Q Fever with Unusual Exposure History: A Classic Presentation of a Commonly Misdiagnosed Disease

Career Epidemiology Field Officer Program, Centers for Disease Control and Prevention (CDC), Atlanta, GA 30333, USA.
Case reports in infectious diseases 07/2012; 2012:916142. DOI: 10.1155/2012/916142
Source: PubMed


We describe the case of a man presumptively diagnosed and treated for Rocky Mountain spotted fever following exposure to multiple ticks while riding horses. The laboratory testing of acute and convalescent serum specimens led to laboratory confirmation of acute Q fever as the etiology. This case represents a potential tickborne transmission of Coxiella burnetii and highlights the importance of considering Q fever as a possible diagnosis following tick exposures.

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Available from: Randall Nett, Sep 28, 2015
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    ABSTRACT: The role of the horse in Coxiella burnetii infection has not been defined. Accordingly, a twofold approach was taken to further our knowledge on this topic: (1) conduct a systematic review of the literature to establish available evidence of C. burnetii infection in the horse; (2) undertake a biomolecular investigation of 122 cases of equine abortion, stillbirth and neonatal foal death, for the presence of C. burnetii using a PCR test targeting the IS1111 gene of C. burnetii. A review of the literature turned up seven studies that identified C. burnetii DNA in equine specimens, especially aborted fetuses, while an additional 34 studies sought to determine seroprevalence of the infection in the horse. A meta-analytical approach was taken to calculate a pooled mean seroprevalence in equines based on published studies. A seroprevalence of 15.8% (95% confidence interval: 9.6-23.0%) was obtained. This figure is comparable to those previously reported in other species, especially ruminants. None of the 122 cases of equine abortion, stillbirth or neonatal foal death were positive for C. burnetii DNA. C. burnetii has rarely been looked for in equine specimens in previous studies. Cases of equine abortion should be comprehensively investigated to assess the risk of abortion in a pregnant mare infected with C. burnetii. Consideration should also be given to the possible role of the horse as a source of the organism for other animal species including humans.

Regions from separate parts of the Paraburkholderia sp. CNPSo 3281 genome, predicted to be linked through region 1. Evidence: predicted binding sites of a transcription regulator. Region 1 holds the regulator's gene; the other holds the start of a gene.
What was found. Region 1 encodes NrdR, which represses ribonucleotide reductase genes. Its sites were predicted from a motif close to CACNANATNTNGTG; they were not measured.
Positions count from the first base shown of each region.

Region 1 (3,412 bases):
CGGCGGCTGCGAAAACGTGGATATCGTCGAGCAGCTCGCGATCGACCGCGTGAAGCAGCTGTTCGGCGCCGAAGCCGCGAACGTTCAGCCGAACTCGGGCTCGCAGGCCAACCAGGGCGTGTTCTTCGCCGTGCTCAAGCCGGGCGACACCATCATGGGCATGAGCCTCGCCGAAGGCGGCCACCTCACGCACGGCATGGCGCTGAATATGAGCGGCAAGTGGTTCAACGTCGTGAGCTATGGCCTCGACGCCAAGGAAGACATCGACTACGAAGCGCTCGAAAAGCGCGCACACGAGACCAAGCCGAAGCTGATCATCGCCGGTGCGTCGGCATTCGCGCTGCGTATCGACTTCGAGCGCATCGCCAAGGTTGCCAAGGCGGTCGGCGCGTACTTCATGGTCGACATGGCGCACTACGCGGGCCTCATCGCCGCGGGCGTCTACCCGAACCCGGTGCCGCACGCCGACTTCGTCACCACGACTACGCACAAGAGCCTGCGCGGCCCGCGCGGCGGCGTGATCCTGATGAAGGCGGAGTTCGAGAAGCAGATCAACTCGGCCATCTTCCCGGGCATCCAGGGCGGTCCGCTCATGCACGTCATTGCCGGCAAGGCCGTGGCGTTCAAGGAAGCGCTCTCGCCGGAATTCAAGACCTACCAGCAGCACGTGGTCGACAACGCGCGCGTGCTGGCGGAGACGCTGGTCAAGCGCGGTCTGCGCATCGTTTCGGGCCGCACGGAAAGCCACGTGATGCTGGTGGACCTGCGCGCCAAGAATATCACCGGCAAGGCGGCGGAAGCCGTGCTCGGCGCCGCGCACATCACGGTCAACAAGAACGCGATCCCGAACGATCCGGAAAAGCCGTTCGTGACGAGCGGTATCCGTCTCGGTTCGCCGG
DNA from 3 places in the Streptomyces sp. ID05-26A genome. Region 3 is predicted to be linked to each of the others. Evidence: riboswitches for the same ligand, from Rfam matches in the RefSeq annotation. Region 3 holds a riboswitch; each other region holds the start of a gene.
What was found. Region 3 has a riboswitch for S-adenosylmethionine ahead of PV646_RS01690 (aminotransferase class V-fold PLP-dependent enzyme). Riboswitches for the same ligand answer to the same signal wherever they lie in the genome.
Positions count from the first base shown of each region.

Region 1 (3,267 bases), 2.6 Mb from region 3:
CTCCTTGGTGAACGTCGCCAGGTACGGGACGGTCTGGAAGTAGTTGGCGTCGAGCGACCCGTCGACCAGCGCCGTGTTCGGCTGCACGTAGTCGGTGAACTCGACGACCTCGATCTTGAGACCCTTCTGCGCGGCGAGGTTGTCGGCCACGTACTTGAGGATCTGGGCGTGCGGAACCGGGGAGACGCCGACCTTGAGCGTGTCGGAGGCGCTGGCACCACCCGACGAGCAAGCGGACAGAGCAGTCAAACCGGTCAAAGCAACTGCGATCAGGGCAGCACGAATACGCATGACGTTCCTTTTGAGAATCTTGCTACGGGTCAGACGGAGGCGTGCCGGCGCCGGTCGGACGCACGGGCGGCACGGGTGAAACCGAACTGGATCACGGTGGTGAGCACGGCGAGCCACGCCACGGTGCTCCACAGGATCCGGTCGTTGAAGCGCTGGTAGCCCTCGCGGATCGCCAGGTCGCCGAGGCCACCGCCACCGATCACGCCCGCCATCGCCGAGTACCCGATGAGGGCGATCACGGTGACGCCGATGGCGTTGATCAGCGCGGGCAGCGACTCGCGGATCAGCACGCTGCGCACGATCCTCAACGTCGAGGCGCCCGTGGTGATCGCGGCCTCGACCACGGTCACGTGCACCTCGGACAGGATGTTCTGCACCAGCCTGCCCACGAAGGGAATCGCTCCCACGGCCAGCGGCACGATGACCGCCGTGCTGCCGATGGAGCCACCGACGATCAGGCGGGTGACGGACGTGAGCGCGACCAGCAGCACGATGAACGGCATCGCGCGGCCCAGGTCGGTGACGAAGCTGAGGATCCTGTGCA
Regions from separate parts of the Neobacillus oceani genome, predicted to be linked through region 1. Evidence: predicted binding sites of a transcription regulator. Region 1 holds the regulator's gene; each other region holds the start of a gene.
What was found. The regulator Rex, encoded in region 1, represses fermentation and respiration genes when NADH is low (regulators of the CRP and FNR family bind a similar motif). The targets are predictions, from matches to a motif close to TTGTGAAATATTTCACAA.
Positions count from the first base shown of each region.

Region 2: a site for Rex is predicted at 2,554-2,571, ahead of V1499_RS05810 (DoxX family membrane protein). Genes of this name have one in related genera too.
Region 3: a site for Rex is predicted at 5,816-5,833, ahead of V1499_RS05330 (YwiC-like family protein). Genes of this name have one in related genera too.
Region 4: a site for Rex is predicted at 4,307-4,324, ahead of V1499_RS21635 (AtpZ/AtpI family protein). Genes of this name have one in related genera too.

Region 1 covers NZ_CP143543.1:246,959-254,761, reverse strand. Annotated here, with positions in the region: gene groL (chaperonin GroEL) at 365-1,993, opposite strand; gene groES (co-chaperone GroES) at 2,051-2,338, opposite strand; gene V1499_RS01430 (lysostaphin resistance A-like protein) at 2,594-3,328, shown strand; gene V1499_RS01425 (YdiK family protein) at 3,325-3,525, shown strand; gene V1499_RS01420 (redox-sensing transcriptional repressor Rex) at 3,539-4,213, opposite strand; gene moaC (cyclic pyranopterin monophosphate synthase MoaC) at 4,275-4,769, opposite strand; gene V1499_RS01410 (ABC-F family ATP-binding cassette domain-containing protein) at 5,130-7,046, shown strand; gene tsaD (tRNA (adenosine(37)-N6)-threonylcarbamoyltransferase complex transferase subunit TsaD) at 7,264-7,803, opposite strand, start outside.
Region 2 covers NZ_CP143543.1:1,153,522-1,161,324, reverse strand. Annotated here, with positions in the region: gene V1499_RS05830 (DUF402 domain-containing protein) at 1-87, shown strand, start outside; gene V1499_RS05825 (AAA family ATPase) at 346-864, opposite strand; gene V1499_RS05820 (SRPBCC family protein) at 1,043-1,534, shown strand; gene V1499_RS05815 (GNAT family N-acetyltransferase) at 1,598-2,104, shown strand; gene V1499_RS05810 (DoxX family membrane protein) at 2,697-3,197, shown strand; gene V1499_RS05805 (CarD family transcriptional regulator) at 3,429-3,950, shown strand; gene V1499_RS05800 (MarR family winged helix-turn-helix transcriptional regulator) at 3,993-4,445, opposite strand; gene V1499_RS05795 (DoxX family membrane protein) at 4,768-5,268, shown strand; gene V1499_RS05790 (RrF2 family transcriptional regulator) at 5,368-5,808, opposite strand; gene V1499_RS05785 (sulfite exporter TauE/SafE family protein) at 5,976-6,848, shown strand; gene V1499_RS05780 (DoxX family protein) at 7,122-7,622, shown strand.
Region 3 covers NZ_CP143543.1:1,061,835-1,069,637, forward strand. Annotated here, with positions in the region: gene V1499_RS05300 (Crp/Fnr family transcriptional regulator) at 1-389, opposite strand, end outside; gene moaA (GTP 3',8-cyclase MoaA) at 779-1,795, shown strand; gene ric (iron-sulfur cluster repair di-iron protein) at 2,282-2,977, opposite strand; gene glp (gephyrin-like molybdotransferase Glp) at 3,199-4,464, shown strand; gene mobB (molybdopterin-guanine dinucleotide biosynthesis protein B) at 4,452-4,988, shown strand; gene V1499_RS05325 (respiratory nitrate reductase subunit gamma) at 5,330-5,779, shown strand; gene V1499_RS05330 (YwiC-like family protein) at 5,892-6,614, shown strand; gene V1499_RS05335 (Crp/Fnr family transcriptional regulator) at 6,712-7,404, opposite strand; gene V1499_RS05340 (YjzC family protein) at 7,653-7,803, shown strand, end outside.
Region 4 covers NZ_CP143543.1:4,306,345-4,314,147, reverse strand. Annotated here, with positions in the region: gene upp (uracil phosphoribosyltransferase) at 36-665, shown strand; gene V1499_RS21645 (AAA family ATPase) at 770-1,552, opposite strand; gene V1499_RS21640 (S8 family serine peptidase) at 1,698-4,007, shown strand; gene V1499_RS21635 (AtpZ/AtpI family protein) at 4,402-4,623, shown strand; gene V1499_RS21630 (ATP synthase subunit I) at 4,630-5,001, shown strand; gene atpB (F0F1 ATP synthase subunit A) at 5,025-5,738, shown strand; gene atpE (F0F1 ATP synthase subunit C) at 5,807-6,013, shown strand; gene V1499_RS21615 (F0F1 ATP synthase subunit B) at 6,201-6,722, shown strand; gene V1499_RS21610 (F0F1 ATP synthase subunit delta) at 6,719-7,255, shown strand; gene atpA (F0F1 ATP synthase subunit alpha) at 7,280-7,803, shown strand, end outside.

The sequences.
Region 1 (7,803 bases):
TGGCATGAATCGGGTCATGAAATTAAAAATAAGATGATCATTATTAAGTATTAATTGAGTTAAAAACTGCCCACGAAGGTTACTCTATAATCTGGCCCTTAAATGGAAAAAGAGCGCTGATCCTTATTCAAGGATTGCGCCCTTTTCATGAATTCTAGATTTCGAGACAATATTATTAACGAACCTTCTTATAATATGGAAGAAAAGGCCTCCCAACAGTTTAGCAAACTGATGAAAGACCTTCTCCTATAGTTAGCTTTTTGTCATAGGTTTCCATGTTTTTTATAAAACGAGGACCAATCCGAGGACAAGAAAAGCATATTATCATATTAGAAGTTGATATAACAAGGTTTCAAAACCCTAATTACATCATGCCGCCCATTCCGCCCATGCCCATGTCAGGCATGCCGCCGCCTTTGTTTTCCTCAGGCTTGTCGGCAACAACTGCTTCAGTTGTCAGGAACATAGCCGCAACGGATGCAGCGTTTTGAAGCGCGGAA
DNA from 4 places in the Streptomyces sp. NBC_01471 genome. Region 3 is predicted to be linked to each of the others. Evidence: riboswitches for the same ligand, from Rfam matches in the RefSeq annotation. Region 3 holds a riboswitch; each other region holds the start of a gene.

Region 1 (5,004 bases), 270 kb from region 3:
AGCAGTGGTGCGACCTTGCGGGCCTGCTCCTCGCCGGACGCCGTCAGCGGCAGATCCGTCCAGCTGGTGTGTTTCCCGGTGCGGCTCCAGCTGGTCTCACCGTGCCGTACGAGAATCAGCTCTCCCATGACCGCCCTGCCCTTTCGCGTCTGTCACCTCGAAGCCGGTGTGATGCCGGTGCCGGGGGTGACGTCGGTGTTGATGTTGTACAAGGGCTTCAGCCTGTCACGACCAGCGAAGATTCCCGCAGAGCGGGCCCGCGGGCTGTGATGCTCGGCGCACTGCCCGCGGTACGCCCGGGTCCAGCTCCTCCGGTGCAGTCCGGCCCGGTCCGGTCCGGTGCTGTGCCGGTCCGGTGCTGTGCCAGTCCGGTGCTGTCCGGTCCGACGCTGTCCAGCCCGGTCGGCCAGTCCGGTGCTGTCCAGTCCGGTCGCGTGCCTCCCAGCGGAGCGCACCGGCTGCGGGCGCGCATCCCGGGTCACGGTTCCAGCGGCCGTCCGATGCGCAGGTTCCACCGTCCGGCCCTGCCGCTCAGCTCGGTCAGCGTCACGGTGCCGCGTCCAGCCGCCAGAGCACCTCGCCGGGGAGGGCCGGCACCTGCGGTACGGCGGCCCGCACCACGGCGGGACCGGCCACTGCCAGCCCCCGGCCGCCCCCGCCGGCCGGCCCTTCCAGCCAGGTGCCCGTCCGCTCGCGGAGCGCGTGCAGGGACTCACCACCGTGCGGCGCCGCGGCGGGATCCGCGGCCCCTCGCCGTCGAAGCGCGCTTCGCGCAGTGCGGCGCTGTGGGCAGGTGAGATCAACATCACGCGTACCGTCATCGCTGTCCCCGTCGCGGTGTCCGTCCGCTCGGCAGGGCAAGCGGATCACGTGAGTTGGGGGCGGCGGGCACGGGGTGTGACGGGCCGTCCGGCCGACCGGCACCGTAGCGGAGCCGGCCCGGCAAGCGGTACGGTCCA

Veterinary Microbiology 10/2013; 167(3-4). DOI:10.1016/j.vetmic.2013.09.027 · 2.51 Impact Factor
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    ABSTRACT: Background The role of pathogen-mediated febrile illness in sub-Saharan Africa is receiving more attention, especially in Southern Africa where four countries (including Namibia) are actively working to eliminate malaria. With a high concentration of livestock and high rates of companion animal ownership, the influence of zoonotic bacterial diseases as causes of febrile illness in Namibia remains unknown. Methodology/Principal Findings The aim of the study was to evaluate exposure to Coxiella burnetii, spotted fever and typhus group rickettsiae, and Bartonella henselae using IFA and ELISA (IgG) in serum collected from 319 volunteer blood donors identified by the Blood Transfusion Service of Namibia (NAMBTS). Serum samples were linked to a basic questionnaire to identify possible risk factors. The majority of the participants (64.8%) had extensive exposure to rural areas or farms. Results indicated a C. burnetii prevalence of 26.1% (screening titre 1∶16), and prevalence rates of 11.9% and 14.9% (screening titre 1∶100) for spotted fever group and typhus group rickettsiae, respectively. There was a significant spatial association between C. burnetii exposure and place of residence in southern Namibia (P<0.021). Donors with occupations involving animals (P>0.012), especially cattle (P>0.006), were also significantly associated with C. burnetii exposure. Males were significantly more likely than females to have been exposed to spotted fever (P<0.013) and typhus (P<0.011) group rickettsiae. Three (2.9%) samples were positive for B. henselae possibly indicating low levels of exposure to a pathogen never reported in Namibia. Conclusions/Significance These results indicate that Namibians are exposed to pathogenic fever-causing bacteria, most of which have flea or tick vectors/reservoirs. The epidemiology of febrile illnesses in Namibia needs further evaluation in order to develop comprehensive local diagnostic and treatment algorithms.
    PLoS ONE 09/2014; 9(9):e108674. DOI:10.1371/journal.pone.0108674 · 3.23 Impact Factor
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    Molecular Medical Microbiology, second edited by tang, 12/2015: chapter 106; Academic Press.